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What is bankruptcy?


If you have debt problems, one of the options for resolving them may be bankruptcy.

So what is bankruptcy and what does it involve?

Bankruptcy is a formal, personal insolvency process which is governed by the Insolvency Act 1986. Once a bankruptcy order has been granted, you obtain relief from your debts and your assets are realised by an Insolvency Practitioner and distributed to your creditors. You can either choose to declare yourself bankrupt, or be involuntarily declared bankrupt by a creditor to whom you owe money.

For a creditor to make you bankrupt, you must owe them more than £5,000. If they are satisfied that you appear unable to pay this debt, or have no reasonable prospect of being able to pay it, they may present a bankruptcy petition against you.

If you choose to make yourself bankrupt, you can do so online by applying for a bankruptcy order, for a fee, although this process is slightly different to that of a creditor presenting a bankruptcy petition against you.

The process of getting a bankruptcy petition

Prior to presenting a bankruptcy petition, your creditor must first personally serve you with a statutory demand. This is a formal demand, with prescribed content, for payment of the debt due to them. You then have eighteen days from the date the statutory demand was served to make an application to court to set aside the statutory demand if you do not agree that this debt is due. Such an application must be supported by a witness statement, setting out the grounds of your opposition. The matter will then be listed for a hearing.

If no application has been filed within twenty-one days of the date the statutory demand was initially served, your creditor may then present a petition at court and a bankruptcy petition hearing will be listed.  

What happens after a bankruptcy order is granted?

If a bankruptcy order is granted at the hearing of the petition, the Official Receiver is appointed as your Trustee in Bankruptcy, unless the court grants that a specified, licensed Insolvency Practitioner be appointed in their place. The Trustee in Bankruptcy is appointed to realise your assets and distribute them among your creditors. As at that date, all of your assets automatically vest in the Trustee in Bankruptcy – this includes all the cash in your bank account(s) and any interest you have in property.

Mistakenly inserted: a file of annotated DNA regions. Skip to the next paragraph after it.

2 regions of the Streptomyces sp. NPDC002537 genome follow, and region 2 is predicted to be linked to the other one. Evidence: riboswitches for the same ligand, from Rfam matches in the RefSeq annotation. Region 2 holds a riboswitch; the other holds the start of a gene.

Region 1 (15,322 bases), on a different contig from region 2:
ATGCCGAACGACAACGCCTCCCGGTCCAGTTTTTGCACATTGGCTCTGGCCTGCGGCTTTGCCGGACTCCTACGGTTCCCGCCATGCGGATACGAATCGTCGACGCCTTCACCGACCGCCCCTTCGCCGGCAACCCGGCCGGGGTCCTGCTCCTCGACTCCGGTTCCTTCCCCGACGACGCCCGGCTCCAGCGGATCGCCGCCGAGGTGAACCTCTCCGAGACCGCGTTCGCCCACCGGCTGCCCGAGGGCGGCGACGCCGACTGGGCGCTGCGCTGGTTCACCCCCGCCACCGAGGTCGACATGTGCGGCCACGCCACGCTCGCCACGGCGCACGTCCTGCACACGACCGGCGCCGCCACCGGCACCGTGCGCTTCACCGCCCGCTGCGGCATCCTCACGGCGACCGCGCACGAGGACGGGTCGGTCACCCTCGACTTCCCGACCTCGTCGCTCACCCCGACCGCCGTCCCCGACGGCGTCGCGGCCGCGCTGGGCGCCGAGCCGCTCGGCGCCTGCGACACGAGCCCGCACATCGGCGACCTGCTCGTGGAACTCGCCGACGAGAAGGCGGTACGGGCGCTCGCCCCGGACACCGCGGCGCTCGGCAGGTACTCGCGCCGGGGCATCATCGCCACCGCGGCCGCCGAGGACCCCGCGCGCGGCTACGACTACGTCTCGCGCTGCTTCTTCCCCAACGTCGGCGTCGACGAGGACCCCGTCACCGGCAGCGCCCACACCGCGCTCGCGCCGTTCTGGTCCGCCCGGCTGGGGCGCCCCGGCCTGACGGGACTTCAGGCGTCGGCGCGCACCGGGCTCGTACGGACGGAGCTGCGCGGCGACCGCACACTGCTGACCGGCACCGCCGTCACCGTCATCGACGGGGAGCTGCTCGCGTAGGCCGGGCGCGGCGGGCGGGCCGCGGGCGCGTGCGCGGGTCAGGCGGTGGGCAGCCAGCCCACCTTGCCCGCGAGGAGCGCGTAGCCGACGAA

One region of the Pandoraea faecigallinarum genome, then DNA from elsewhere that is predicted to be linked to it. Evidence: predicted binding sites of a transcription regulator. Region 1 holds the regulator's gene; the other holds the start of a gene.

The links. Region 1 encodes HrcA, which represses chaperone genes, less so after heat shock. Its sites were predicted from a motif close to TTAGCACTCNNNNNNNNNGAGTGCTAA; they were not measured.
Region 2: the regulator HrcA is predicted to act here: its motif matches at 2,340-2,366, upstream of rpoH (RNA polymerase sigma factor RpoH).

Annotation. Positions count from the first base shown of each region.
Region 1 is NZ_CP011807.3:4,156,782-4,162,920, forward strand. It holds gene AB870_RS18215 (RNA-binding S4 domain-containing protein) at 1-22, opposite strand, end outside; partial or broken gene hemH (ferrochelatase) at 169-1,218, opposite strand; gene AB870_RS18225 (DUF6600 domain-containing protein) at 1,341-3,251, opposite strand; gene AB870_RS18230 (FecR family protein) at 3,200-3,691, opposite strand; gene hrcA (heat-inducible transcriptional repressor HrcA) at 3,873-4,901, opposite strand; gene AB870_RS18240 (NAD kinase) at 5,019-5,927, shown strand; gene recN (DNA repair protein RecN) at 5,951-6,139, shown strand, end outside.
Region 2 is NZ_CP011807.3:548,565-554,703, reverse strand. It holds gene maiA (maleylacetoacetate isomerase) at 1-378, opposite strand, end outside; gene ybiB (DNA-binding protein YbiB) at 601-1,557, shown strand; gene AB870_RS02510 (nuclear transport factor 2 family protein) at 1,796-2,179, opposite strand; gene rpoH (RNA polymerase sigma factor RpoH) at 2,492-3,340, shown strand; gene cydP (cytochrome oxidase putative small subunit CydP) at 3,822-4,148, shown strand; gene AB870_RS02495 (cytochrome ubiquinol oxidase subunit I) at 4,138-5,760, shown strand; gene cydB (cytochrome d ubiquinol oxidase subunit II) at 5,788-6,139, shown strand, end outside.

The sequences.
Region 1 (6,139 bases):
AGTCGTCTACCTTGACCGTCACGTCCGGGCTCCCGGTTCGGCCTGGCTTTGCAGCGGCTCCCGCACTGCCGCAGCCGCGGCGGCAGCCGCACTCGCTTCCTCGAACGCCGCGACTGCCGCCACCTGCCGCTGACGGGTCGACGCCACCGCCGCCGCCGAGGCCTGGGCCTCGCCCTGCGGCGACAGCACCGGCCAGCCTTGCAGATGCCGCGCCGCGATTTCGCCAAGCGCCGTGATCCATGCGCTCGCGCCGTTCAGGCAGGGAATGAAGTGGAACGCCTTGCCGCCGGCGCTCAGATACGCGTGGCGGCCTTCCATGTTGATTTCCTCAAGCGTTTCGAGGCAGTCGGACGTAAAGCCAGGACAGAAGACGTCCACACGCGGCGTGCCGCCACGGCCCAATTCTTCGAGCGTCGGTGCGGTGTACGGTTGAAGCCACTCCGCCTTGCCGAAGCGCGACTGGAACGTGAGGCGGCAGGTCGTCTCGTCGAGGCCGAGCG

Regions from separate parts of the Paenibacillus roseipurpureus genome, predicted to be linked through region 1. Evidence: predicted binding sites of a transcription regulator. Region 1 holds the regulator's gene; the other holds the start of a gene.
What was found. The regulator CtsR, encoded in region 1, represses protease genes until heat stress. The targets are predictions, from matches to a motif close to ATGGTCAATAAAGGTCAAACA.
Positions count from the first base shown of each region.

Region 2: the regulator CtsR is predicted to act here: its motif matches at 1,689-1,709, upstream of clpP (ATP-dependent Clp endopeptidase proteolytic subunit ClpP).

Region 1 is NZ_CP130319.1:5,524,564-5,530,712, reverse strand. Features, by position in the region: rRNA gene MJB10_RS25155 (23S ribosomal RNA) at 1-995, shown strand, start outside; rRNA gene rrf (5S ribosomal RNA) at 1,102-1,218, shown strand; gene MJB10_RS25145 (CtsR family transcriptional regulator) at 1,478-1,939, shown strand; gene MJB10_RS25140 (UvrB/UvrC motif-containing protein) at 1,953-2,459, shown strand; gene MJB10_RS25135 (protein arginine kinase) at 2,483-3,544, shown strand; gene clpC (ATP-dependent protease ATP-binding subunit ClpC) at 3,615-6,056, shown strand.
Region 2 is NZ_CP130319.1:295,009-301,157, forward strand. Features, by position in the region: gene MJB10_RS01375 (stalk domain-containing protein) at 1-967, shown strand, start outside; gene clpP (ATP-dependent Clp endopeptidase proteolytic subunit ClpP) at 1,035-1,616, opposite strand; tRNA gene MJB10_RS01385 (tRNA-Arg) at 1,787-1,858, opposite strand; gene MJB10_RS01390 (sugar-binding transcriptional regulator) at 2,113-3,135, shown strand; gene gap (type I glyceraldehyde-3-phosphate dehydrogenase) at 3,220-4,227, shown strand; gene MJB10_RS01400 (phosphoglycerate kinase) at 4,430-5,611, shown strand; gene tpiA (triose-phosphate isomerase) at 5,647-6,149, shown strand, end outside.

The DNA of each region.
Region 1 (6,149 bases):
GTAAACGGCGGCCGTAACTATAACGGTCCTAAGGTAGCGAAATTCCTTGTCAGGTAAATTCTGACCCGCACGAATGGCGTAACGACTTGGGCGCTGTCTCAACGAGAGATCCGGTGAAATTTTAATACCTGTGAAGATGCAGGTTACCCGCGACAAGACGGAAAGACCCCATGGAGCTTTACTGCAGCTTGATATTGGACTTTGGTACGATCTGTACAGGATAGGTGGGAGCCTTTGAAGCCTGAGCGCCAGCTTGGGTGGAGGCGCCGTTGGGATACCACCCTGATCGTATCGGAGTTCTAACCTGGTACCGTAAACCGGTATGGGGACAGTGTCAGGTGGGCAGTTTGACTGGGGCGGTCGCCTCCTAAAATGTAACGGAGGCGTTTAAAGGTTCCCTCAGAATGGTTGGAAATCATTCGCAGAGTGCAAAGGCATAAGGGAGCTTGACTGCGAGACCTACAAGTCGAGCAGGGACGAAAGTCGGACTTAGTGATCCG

As a bankrupt, you are under a duty to comply with the requests of your Trustee in Bankruptcy.  They have statutory powers to investigate your affairs and the ability to apply to court to summon you, or any other person able to give information about your dealings, affairs or property, if either you or they do not comply with the Trustee in Bankruptcy’s request for information.

Being made bankrupt

If you are made bankrupt, there are a number of restrictions which you must abide by, such as no longer being able to act as a director of a company. It is also an offence to conceal any property within your estate from your Trustee in Bankruptcy.

Your Trustee in Bankruptcy is to act in the best interests of your creditors, as a whole, and protect your property in the interests of the bankruptcy estate. This may include challenging any antecedent/reviewable transactions you entered into before you were made bankrupt. These can include,  for example, transactions at an undervalue - where you may have disposed of an asset as a gift; or for significantly less than it was worth before you were made bankrupt. It could also include preference payments, which can be any preference given by you to a creditor in the six months before the presentation of the bankruptcy petition or, if the preference was to a ‘connected’ party, within the two years before you were made bankrupt. Your Trustee in Bankruptcy can apply to the court to recover these payments from those third parties.

You are automatically discharged from bankruptcy on the first anniversary of the day the order was made, unless your Trustee in Bankruptcy has made an application to suspend this automatic discharge.

If any of the matters mentioned above impact you and you require advice, please do not hesitate to contact the Corporate Recovery Team.

Disclaimer: Anything posted on this blog is for general information only and is not intended to provide legal advice on any general or specific matter. Please refer to our terms and conditions for further information. Please contact the author of the blog if you would like to discuss the issues raised.